© 2024 KGOU
Colorful collared lizard a.k.a mountain boomer basking on a sandstone boulder
News and Music for Oklahoma
Play Live Radio
Next Up:
0:00 0:00
Available On Air Stations

Paper Outraged After FBI Used Fake 'Seattle Times' Site To Install Spyware


People at The Seattle Times are angry. They learned that the FBI mimicked the paper's E-mail news alert style to help put spyware onto the computer of a suspect. It happened seven years ago, but it's just come to light. NPR's Martin Kaste reports that the revelation comes as privacy researchers are learning more about the FBI's techniques.

MARTIN KASTE, BYLINE: Here's how it works. The FBI has spyware that can tell them where your computer is, but they have to find a way to trick you into installing that software. And even back in 2007, most people hesitated about clicking on strange links.

CHRISTOPHER SOGHOIAN: They need something that will convince people to click on that link. And I guess in this case, they went for vanity.

KASTE: That's Christopher Soghoian, the digital privacy expert at the ACLU who uncovered this. At the time, the FBI was on the trail of somebody sending bomb threats at a high school. They had a suspect, and they tricked him into downloading the spyware by disguising it as a link to a fake story about those bomb threats. They figured he wanted to read coverage about his exploits, and they were right. But local journalists don't like the ploy very much. Kathy Best is editor of The Seattle Times.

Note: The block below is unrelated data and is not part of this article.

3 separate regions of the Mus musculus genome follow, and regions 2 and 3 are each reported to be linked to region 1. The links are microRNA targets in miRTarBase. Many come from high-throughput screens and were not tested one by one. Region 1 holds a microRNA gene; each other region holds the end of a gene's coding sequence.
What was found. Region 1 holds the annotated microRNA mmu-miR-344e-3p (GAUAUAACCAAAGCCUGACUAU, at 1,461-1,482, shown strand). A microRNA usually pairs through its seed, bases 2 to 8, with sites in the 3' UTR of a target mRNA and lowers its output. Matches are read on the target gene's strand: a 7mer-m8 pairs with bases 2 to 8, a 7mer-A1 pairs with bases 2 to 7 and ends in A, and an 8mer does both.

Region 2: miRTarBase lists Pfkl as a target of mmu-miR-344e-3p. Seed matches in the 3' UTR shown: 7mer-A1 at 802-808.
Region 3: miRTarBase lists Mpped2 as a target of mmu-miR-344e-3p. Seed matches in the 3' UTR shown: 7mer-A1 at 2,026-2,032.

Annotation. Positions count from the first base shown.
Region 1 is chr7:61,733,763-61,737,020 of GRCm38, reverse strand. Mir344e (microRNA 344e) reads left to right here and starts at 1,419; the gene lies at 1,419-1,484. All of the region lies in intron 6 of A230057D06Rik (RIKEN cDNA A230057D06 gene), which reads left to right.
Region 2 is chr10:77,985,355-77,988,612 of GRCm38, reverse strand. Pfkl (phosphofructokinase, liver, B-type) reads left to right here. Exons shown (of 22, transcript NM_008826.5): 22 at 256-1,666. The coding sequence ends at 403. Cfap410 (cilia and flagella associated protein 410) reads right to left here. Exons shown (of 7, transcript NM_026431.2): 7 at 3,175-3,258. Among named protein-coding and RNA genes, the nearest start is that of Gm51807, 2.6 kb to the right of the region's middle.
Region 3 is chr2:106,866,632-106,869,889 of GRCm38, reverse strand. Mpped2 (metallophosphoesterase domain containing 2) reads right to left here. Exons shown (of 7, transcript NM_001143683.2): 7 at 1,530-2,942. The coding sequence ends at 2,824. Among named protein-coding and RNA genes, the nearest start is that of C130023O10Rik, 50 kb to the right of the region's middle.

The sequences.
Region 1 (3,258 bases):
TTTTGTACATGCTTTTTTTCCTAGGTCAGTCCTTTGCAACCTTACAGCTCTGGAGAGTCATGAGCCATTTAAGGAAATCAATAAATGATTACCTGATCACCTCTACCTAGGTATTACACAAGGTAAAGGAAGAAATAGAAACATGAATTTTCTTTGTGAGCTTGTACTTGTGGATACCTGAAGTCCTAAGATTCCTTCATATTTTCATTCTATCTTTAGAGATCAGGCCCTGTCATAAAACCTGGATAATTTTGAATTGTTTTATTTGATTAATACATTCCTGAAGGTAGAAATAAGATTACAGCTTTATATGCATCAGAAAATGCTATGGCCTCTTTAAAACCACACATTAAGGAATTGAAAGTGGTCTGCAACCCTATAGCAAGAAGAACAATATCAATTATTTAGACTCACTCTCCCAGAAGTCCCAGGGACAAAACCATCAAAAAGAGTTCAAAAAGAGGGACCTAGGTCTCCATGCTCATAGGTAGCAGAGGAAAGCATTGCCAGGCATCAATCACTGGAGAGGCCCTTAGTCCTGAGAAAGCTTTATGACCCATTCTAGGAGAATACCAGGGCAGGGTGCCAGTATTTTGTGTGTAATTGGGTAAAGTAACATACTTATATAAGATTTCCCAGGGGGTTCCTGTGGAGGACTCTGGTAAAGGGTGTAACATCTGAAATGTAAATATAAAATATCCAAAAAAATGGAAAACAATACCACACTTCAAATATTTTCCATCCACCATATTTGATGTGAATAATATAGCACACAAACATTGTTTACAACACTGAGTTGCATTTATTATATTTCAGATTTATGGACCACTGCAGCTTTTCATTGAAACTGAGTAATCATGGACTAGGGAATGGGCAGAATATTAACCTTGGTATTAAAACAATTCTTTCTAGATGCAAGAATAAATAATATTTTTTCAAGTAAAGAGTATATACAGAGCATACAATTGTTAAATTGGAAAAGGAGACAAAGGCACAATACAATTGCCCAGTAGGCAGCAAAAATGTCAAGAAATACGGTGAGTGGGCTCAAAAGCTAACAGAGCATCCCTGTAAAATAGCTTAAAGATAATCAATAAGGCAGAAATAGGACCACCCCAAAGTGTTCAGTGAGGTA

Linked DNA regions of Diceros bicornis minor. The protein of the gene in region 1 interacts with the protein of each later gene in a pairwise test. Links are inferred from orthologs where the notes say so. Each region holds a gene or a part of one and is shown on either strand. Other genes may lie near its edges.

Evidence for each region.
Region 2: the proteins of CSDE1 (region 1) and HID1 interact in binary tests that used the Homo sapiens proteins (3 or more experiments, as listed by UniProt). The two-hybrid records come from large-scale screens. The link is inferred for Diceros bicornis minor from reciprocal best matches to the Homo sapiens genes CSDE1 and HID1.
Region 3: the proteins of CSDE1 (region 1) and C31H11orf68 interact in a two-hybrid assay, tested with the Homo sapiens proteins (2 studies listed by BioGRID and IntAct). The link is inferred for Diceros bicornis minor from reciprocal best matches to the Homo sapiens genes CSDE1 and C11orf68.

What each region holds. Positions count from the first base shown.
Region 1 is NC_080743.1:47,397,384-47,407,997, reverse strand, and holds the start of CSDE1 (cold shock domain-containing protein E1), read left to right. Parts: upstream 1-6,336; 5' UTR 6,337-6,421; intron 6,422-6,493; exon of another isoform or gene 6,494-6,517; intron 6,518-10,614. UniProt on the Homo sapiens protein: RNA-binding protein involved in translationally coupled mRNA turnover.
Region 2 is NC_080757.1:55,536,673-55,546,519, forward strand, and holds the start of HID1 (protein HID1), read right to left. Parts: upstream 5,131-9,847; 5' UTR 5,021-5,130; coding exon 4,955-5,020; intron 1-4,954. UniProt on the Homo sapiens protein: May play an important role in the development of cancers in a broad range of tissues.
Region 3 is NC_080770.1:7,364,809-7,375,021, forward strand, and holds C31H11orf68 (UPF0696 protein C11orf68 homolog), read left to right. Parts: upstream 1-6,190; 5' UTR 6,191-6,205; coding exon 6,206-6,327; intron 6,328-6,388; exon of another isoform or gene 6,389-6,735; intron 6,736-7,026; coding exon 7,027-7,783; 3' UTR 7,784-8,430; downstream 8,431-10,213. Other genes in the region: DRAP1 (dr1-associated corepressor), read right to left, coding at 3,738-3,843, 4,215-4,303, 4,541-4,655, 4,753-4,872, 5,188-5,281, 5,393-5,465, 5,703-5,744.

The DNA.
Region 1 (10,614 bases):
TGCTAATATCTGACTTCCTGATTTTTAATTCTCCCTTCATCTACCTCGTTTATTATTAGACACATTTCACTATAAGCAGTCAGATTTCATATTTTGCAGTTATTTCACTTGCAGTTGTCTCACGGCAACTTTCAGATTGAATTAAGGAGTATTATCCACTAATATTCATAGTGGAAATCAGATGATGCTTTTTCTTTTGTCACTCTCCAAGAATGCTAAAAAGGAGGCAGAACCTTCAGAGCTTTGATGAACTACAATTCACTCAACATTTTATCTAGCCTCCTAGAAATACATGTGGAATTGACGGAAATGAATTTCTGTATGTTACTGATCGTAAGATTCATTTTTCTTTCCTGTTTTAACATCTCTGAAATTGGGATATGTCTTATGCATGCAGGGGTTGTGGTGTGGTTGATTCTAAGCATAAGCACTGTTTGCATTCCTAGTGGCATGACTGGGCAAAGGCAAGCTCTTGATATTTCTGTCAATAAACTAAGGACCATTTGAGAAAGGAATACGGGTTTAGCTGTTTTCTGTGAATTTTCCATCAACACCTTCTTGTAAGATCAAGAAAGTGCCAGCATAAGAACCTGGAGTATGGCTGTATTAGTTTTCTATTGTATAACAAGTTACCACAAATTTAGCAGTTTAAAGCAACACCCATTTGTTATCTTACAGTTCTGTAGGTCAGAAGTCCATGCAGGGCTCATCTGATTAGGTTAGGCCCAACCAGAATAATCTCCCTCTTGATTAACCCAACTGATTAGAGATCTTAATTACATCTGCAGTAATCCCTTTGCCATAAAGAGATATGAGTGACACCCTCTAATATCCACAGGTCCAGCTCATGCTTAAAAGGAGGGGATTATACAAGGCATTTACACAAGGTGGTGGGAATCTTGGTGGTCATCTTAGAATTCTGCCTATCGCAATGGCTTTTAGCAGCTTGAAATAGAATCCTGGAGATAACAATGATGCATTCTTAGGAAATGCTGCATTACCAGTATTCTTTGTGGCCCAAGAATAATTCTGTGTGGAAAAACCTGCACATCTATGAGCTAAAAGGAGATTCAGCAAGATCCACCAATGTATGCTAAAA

KATHY BEST: I want to make sure that in the Seattle region, if someone gets an E-mail that's coming from The Seattle Times, they know it's coming from us and not from a law enforcement agent because otherwise, who's going to talk to us? Who's going to trust that we are who we say we are?

KASTE: The FBI agents apparently mimicked the look of a link to a Seattle Times story, but they didn't use the Seattle Times' actual name. They did use the name of the Associated Press. In a prepared statement, the FBI says this kind of technique is used, quote, "in very rare circumstances." Christopher Soghoian is not convinced.

SOGHOIAN: I mean, there's a team of people who do this as their full-time jobs. I mean, and these are used for different kinds of cases - some that involve national security but others that are far more mundane.

KASTE: He says until the FBI spells out its rules for using spyware, it's impossible to know how often it's being used and who's being impersonated. Martin Kaste, NPR News, Seattle. Transcript provided by NPR, Copyright NPR.

Martin Kaste is a correspondent on NPR's National Desk. He covers law enforcement and privacy. He has been focused on police and use of force since before the 2014 protests in Ferguson, and that coverage led to the creation of NPR's Criminal Justice Collaborative.
More News
Support nonprofit, public service journalism you trust. Give now.